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“Good, better, best, never let it rest, until your good is better and your better is best.”
A catchy phrase, no doubt used by English teachers the world over, to emphasise their comparative and superlative adjectives lesson. It just so happens that it’s a great mantra for life – and inbound marketing too!
As inbound marketers, we are constantly looking for ways to improve our conversion rates. After all, it is pointless having a flood of traffic to your website if you aren’t able to convert those visitors to leads. When we craft emails, an awesome open rate means nothing if you can’t get those readers to actually complete an action.
So how do we lift our conversion rates to see better results?
It’s called conversion rate optimisation. Simply put it is the practice of tweaking and testing elements that can improve conversion and it should be an integral element of your inbound marketing programme.
There is a common misconception that conversion rate optimisation means changing out colours of buttons or trying different copy whether that’s an alternative subject line or an entire landing page. The truth of it is that there are literally hundreds of ways you can optimise your conversion rates from technical adjustments on your website to – yes – that call-to-action button colour. Some areas have shown to move the needle more than most, and in a relatively quick timeframe, so let’s focus on those.
Testing the Design and Layout
The actual layout of your landing page, email or website can greatly impact on conversion rates. Design optimisation can include a number of elements:
- Colour adjustments
- Spacing or alignment of modules
- Placement of CTAs or forms
For example, on our landing pages, we have found that using quite a bit of white space, concise copy and supported by an appealing image and the submission form on the right renders a better conversion rate than having the form on the left where people aren’t entirely sure of what they are downloading yet. We’ve used UX (user experience) design principles to make the flow of the page as natural as possible based on how humans interact with online content. While this works well for us, you are encouraged to test out your own design and find the layout that delivers the best conversion rate for your audience.
Clearing the Conversion Path
While an element of this could be considered part of a design test, making sure that the actual conversion path is clear of obstructions is another great way to improve your conversion rates. Any aspect of the conversion that creates confusion, anxiety or distraction is going to cause conversion to drop. Some key areas to consider include:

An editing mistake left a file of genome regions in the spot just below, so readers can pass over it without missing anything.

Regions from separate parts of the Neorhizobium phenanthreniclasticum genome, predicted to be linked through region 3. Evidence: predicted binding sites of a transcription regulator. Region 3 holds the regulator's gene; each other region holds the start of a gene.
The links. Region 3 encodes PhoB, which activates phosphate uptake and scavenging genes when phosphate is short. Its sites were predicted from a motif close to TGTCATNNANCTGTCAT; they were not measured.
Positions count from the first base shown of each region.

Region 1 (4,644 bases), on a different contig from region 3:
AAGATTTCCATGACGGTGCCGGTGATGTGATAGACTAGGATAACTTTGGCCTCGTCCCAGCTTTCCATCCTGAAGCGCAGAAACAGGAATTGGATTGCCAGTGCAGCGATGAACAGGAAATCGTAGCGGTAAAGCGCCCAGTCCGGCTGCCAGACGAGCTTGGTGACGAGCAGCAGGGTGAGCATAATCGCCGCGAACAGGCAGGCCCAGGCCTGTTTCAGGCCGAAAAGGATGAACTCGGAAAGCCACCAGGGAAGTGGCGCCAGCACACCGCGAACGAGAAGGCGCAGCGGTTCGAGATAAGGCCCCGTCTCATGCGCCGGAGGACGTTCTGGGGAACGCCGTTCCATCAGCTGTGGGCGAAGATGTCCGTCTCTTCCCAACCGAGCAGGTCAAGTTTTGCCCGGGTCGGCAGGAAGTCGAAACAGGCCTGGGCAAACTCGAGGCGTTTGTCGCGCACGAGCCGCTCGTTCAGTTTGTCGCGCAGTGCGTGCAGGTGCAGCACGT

Aligning CTA and Landing Page / Offer Copy
Make sure your core message is crystal clear from CTA through to the landing page to avoid confusion. This includes keeping headings closely matched so that visitors know they are at the right place based on where they came from.
Keep your visitor focussed on a single, desired action by removing any navigational elements that would cause distraction and send them off in another direction. Navigation can be reintroduced once the conversion has occurred which adds to the experience by showing them where they should go next.
Optimising Form Length and Fields
Often the inclusion or exclusion of a single form field can dramatically impact conversion rates, either positively or negatively. Strive to gather the bare minimum of information you need for an initial conversion to take place and rather build a profile over time by introducing additional fields at subsequent conversions. HubSpot’s smart form fields makes this process easy by changing out form fields based on the viewers profile and what you already know about them versus the information you would still like to obtain.
Providing Security or Social Proof
Offer information that proves your conversion is safe and secure, most particularly if it involves the provision of personal information such as credit card details or the like. People are cautious when it comes to putting their private information on the Internet and are fearful of fraud or spam. Trusted security seals and social proof that others have successfully engaged with you will alleviate the anxiety that they may feel about the process.
Segmenting Your Visitors
Everyone visiting your website has a different value to your business. Some may have none as they merely stumbled across your pages and don’t have any genuine interest in purchasing your product or service. Others have been more proactive in seeking you out and are keen to engage. Naturally the ‘browsers’ are of less value to your business and you would want to focus your conversion rate optimisation on those that are more likely to transact with you. Segmenting offers with the various types of visitors in mind can help you achieve better results for the groups that matter the most to you.
The most successful marketers understand that conversion rate optimisation is an ongoing process and continually strive for the best results.
Have you optimised elements of your website for better conversion? What worked for you? Share in the comments below.